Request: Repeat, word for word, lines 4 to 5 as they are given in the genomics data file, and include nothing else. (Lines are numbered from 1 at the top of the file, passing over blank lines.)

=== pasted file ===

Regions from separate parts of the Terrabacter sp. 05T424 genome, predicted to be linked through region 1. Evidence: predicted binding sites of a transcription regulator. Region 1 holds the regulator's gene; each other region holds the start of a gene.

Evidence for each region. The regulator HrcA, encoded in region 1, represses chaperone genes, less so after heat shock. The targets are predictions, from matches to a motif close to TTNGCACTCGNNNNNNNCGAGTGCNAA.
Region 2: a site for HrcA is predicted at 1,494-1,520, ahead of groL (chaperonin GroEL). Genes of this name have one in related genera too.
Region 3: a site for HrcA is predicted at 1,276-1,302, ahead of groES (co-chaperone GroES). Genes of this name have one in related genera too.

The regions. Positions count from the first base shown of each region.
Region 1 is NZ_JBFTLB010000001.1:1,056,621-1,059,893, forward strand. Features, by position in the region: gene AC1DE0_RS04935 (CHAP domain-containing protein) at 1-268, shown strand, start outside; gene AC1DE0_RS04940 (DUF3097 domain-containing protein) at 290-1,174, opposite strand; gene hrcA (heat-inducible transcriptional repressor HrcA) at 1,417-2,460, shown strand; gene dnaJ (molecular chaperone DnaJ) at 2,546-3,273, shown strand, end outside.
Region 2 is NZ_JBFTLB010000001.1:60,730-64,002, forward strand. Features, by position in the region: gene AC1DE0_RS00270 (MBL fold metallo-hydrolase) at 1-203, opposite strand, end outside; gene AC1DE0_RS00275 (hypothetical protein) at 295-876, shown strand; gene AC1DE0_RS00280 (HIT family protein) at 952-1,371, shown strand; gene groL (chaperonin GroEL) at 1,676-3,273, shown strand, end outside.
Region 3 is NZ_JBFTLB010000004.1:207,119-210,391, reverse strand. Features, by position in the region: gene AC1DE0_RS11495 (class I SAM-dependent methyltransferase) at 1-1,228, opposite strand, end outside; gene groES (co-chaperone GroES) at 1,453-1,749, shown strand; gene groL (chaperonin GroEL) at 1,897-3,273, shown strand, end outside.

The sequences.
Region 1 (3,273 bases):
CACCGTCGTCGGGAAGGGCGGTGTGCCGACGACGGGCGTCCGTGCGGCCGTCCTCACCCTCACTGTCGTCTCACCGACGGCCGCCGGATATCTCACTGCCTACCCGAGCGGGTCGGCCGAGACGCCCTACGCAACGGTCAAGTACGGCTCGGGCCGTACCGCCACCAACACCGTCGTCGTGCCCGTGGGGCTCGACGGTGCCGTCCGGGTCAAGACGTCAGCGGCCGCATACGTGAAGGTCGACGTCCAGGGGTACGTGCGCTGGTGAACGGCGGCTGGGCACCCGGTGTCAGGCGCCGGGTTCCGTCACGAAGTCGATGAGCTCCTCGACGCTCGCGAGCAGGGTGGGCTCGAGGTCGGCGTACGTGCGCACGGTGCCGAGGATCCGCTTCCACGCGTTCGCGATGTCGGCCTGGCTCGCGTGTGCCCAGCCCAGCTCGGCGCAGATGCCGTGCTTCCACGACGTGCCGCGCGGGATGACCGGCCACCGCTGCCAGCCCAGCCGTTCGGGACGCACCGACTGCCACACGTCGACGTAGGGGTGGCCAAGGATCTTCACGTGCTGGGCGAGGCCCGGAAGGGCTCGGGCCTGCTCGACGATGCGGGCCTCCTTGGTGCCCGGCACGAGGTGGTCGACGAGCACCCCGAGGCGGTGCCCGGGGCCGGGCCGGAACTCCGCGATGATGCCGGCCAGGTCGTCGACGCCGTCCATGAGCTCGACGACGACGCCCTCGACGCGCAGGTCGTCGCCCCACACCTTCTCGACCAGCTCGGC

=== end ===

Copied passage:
Region 3: a site for HrcA is predicted at 1,276-1,302, ahead of groES (co-chaperone GroES). Genes of this name have one in related genera too.

The regions. Positions count from the first base shown of each region.